The media industry has been wonderful to me. It has given me the opportunity to see the world and currently I am very focused on Africa, particularly West Africa and Nigeria. I come from an ordinary background. I grew up in London and I didn’t know anybody who was a lawyer or who had even been to university, but television has been fantastic to me.

As a news-business-based person, the experience has been wonderful for me. There is hardly a region of the world where I haven’t been to work or do business, which is so exciting.

Have you ever felt like quitting?
Honestly, no, never. The closest I have ever got is sometimes when I crawl into bed after a long, difficult day and I think, how am I going to get this done? It is not so much like you want to give up, but you kind of think, have I run out of ideas on how to get this particular
problem solved? But when I wake up the next morning, I have thought of something, not necessarily a complete solution to the
problem, but I will say to myself, ‘I know I will try this’.

And I think that’s part of the industry; it’s such a creative one, exciting and always changing, so you never get bored of it. There is always more to learn, even if you know your current job now, you have got to start thinking about what your job would be in the future because it won’t be the same; but that to me is really exciting. I never for once thought of quitting.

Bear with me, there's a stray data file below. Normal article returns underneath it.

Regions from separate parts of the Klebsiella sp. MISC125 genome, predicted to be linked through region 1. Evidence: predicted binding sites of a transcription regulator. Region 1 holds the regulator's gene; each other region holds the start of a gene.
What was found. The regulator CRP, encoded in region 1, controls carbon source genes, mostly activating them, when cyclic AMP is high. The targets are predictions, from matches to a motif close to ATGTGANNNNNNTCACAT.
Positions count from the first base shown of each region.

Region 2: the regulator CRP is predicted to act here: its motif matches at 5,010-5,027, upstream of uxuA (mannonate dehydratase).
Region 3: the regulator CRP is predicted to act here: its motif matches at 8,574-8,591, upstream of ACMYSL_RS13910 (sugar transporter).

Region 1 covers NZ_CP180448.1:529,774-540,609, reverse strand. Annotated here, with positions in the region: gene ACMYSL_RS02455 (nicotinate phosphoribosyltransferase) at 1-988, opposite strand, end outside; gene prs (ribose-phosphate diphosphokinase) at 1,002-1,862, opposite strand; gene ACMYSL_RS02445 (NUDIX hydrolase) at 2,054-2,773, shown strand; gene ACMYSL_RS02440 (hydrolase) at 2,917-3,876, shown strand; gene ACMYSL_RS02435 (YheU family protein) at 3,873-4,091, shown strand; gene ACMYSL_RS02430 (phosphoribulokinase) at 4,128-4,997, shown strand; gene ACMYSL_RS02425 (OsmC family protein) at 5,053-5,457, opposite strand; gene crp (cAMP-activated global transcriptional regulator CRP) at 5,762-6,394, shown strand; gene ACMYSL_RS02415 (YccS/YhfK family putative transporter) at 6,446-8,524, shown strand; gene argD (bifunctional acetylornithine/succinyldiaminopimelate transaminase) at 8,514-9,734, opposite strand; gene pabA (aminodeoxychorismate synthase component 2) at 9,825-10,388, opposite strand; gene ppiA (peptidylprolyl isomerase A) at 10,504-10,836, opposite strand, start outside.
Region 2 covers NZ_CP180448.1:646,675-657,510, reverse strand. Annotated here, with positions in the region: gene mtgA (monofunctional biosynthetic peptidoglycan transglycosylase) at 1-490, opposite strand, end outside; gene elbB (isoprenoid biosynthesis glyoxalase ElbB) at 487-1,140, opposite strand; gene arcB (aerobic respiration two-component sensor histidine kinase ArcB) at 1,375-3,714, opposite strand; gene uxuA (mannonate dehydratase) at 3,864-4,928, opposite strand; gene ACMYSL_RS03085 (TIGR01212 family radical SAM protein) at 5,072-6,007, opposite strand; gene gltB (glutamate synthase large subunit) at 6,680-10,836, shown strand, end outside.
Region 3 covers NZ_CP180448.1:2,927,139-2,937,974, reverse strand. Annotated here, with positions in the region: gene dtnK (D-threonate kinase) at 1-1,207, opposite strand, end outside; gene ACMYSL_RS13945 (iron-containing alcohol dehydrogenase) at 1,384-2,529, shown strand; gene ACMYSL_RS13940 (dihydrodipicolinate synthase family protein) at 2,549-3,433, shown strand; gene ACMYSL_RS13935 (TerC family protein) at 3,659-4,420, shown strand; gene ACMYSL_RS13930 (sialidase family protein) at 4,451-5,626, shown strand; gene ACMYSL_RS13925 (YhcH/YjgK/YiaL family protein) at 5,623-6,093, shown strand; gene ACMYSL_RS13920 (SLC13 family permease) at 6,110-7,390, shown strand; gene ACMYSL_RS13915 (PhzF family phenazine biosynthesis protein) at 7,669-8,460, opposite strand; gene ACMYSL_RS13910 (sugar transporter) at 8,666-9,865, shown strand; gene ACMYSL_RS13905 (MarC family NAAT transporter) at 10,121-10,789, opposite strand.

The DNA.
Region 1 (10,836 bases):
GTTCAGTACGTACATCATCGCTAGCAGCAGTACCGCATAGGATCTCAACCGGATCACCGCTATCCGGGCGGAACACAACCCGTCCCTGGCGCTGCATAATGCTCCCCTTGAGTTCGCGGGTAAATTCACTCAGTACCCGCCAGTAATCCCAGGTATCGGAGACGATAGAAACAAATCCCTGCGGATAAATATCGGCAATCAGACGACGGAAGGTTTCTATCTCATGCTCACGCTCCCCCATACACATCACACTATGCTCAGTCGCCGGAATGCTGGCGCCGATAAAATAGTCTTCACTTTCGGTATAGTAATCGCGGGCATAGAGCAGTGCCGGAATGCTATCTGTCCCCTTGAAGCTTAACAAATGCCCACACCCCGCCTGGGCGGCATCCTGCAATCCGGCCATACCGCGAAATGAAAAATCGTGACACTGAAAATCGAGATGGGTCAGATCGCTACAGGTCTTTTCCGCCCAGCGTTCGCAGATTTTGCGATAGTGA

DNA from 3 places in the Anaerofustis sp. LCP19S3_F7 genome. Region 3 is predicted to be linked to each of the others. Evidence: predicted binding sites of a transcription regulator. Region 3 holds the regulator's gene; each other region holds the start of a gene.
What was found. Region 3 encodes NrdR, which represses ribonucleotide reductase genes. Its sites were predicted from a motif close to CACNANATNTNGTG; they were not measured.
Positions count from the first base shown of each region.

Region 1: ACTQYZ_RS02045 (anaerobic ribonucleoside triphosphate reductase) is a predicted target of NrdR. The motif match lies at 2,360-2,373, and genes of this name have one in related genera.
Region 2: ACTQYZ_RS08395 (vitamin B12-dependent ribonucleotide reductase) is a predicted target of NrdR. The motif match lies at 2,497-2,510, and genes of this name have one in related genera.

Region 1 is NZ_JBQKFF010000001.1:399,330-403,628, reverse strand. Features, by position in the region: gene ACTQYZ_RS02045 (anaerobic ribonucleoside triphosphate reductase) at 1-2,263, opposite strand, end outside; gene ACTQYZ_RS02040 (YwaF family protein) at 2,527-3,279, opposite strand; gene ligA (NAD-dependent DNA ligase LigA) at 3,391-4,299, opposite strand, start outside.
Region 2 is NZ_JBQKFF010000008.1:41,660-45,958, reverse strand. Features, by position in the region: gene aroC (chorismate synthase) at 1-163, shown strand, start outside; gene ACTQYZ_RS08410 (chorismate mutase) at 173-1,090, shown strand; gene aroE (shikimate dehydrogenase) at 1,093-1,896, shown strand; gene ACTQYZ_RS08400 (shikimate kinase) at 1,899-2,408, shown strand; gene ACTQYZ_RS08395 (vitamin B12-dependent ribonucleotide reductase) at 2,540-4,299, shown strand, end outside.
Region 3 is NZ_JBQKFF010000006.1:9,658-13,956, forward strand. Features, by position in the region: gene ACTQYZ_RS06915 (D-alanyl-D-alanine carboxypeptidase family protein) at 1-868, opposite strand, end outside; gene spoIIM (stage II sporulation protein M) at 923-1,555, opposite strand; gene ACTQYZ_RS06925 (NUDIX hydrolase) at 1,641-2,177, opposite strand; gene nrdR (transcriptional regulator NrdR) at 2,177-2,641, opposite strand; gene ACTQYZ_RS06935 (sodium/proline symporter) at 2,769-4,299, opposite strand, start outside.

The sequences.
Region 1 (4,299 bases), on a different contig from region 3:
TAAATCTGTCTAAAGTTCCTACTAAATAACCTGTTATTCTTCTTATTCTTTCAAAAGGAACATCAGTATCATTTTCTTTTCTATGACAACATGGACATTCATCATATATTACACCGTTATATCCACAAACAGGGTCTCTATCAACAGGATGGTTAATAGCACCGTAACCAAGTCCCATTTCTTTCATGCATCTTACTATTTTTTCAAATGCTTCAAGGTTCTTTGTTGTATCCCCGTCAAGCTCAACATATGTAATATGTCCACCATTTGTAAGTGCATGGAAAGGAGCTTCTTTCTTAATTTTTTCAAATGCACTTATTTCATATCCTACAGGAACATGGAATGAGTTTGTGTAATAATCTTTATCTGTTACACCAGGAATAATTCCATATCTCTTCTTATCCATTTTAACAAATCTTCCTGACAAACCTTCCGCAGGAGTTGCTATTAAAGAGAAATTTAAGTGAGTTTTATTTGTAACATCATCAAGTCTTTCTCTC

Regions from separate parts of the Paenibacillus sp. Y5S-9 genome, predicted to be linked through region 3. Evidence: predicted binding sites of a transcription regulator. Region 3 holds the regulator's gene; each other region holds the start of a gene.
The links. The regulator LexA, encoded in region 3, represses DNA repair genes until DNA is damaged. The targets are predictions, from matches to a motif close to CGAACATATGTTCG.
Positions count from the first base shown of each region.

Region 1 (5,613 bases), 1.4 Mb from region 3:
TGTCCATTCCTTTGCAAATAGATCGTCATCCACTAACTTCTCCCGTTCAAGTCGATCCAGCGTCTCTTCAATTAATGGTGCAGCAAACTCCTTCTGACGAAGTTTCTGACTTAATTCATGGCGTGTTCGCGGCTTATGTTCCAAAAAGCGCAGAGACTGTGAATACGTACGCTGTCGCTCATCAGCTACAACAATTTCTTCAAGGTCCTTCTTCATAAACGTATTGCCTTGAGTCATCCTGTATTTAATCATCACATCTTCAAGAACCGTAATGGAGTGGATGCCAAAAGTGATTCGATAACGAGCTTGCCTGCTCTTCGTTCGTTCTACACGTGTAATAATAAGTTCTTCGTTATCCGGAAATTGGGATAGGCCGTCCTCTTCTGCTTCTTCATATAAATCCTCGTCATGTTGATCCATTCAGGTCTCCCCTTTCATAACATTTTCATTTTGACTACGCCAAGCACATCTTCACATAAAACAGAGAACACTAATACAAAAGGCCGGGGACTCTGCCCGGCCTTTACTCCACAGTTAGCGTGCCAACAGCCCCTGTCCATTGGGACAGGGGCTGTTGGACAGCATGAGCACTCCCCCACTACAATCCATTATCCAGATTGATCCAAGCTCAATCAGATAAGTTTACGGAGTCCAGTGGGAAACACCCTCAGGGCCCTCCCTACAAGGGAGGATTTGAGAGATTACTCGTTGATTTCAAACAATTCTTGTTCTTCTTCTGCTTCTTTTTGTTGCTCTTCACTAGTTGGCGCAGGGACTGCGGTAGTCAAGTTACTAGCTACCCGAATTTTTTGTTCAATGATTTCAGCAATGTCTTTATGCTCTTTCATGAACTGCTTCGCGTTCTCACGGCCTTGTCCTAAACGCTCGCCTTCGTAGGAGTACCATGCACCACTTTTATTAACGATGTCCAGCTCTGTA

What have been the changes you have noticed in the Nigerian media space, Africa and Europe in terms of content generation and execution?
Of course, there have been phenomenal changes in the media space. Every country is different, of course, but they are in different
stage of their media development and that’s not just the case of some being ahead and others behind. It’s more that every country,
every market develops in different ways. For example, back in the 2000s, when I was working in TV in Europe, there was a big difference between TV distribution in different countries, even with Europe. For instance, if you thought about TV distribution in Rome, where pretty much the whole city is an archaeological site, they had very little cable TV. So the TV system at that time was totally satellite-based. On the other hand, Paris is so desperately proud of its skyline; the most beautiful city in the world, they tended to prefer cable to satellite installations which would ruin their skyline. Hence, the cable deal you will be doing in Paris is different from the satellite deal you will be doing in Rome.

Funny things like that make each market different. The African market to me is most fascinating, because markets here are inevitably leapfrogging some of the earlier developments in other countries. Some of the more traditional TV distribution like cable and satellite have been overtaken in the African markets which went straight to the next phase.

For me, there is an endless fascination with different countries, different cultures, how they want to consume TV, what they are interested in, what does and doesn’t interest them, how business works in that area, etc. When I came into the African markets, I guess I started really with South Africa as Europeans often do. They come into Africa and the first place they go is South Africa.

Why South Africa?
Well, I think perhaps Europeans and Americans find the South African market the most similar. Just like Americans, when they go to Europe, they often go to the United Kingdom first because their language is the same.